Maller’s Optimization to Reduce Proof Size

In the paper, they make use of an optimization from Mary Maller in order to reduce the proof size.


Maller’s optimization is used in the “polynomial dance” between the prover and the verifier to reduce the number of openings the prover send.

Recall that the polynomial dance is the process where the verifier and the prover form polynomials together so that:

  1. the prover doesn’t leak anything important to the verifier
  2. the verifier doesn’t give the prover too much freedom

In the dance, the prover can additionally perform some steps that will keep the same properties but with reduced communication.

Let’s see the protocol where Prover wants to prove to Verifier that

given commitments of ,

maller 1

A shorter proof exists. Essentially, if the verifier already has the opening h1(s), they can reduce the problem to showing that

given commitments of and evaluation of at a point .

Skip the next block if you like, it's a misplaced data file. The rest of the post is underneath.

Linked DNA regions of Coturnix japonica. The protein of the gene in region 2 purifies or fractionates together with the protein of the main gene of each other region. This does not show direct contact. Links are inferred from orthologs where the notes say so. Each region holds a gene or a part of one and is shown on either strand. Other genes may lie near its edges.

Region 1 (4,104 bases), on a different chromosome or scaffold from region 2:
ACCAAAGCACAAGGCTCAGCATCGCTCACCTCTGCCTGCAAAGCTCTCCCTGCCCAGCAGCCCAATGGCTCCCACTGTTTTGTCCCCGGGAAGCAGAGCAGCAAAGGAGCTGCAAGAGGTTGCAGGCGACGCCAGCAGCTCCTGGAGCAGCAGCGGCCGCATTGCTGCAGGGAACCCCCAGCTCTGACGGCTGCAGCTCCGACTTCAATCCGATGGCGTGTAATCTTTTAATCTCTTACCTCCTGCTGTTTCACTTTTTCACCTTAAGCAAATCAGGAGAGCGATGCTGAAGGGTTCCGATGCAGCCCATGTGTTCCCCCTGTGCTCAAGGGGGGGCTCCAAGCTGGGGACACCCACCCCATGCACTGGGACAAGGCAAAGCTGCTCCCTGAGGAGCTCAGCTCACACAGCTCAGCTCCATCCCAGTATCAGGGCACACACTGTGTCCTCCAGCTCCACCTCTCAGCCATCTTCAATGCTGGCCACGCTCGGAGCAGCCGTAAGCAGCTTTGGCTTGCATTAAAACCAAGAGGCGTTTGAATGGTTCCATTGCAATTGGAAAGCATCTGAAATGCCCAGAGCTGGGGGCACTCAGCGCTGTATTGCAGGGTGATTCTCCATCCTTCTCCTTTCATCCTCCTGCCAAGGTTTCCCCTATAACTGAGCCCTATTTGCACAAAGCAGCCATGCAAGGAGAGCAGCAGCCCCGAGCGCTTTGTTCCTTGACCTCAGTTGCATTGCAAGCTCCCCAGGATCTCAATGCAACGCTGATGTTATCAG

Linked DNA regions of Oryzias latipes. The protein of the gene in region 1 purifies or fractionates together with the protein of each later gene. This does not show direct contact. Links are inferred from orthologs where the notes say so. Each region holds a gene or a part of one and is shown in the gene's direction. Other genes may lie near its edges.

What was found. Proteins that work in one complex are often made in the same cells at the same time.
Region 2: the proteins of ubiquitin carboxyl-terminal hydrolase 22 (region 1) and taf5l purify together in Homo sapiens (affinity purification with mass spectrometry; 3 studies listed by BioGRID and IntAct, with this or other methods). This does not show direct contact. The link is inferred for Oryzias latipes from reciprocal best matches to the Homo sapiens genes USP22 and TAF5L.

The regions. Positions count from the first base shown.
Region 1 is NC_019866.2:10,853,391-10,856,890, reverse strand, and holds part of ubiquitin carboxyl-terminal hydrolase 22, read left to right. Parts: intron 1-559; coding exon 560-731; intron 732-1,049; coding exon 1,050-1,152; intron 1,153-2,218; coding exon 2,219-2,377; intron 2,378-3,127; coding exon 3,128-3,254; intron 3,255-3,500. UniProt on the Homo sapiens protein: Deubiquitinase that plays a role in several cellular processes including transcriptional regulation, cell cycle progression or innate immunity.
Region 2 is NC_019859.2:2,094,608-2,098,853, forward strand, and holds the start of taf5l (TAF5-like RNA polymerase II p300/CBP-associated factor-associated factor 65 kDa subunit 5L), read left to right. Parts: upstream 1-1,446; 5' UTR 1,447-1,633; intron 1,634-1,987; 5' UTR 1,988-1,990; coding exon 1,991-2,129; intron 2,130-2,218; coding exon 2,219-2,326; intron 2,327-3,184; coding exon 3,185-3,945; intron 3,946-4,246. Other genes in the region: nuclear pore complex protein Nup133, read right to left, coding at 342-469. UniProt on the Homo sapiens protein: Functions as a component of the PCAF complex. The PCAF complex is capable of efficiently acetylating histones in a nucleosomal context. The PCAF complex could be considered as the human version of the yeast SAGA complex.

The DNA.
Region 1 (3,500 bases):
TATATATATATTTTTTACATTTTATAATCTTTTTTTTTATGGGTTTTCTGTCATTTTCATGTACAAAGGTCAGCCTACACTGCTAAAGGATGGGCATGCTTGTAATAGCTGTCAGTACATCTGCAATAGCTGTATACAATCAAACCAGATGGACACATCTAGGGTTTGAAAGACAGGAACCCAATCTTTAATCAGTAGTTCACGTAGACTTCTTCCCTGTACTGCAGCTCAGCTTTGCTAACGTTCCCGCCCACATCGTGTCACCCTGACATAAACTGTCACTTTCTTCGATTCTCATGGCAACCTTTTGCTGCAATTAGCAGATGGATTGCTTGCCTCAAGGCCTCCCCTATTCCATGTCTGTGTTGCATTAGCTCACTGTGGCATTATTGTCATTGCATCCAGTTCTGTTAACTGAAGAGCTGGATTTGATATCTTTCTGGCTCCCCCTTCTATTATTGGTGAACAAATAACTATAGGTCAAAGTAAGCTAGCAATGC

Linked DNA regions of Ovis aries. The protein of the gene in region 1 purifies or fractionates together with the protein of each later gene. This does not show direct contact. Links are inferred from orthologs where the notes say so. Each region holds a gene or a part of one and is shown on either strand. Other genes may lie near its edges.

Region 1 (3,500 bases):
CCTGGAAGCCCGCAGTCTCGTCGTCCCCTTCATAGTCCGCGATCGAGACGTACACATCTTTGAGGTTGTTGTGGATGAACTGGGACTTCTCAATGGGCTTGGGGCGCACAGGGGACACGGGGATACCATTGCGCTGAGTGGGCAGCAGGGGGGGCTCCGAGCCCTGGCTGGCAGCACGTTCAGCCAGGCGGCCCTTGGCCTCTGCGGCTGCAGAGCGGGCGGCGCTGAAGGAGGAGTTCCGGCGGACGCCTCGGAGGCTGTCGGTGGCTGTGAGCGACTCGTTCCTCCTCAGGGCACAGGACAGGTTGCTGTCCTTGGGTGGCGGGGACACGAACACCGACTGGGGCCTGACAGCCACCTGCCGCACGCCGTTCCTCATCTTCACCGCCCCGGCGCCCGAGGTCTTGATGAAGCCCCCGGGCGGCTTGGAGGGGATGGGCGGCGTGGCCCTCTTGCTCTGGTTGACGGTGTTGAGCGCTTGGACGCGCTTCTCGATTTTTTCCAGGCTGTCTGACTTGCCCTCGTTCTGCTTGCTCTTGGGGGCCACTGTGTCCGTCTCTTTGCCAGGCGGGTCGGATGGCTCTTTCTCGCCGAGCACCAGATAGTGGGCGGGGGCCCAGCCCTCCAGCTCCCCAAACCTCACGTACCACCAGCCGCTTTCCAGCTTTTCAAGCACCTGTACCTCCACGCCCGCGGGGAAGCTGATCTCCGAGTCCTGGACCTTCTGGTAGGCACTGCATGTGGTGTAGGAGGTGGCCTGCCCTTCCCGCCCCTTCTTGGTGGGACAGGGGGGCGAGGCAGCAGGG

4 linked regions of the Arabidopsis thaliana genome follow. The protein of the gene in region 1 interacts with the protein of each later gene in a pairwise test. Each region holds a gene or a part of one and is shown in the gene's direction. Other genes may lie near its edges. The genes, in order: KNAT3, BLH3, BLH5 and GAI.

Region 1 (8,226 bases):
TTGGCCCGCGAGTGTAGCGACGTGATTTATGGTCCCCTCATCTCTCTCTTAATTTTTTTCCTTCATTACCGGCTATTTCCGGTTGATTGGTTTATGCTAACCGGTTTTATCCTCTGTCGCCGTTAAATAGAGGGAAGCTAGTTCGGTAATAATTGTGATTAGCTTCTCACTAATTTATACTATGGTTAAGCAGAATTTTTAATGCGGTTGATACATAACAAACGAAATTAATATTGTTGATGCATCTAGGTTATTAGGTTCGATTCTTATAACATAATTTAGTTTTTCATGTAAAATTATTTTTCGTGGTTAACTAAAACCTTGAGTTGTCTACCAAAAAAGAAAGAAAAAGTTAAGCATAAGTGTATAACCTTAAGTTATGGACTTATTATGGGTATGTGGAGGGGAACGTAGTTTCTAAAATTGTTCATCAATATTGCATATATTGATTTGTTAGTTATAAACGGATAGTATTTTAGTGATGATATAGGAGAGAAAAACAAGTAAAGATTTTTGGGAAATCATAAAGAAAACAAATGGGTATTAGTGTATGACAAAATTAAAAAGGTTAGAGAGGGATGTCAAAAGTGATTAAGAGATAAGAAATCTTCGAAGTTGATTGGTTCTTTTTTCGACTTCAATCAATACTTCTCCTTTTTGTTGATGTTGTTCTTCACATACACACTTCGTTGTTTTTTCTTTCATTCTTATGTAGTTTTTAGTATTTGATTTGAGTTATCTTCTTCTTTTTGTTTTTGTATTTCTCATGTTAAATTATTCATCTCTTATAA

maller 2


Why couldn’t the prover open the polynomial directly?

By doing

maller 3

The problem here is that you can’t multiply the commitments together without using a pairing (if you’re using a pairing-based polynomial commitment scheme), and you can only use that pairing once in the protocol.

If you’re using an inner-product-based commitment, you can’t even multiply commitments.

question: where does the multiplication of commitment occurs in the pairing-based protocol of ? And how come we can use bootleproof if we need that multiplication of commitment?

Appendix: Original explanation from the paper

For completion, the lemma 4.7: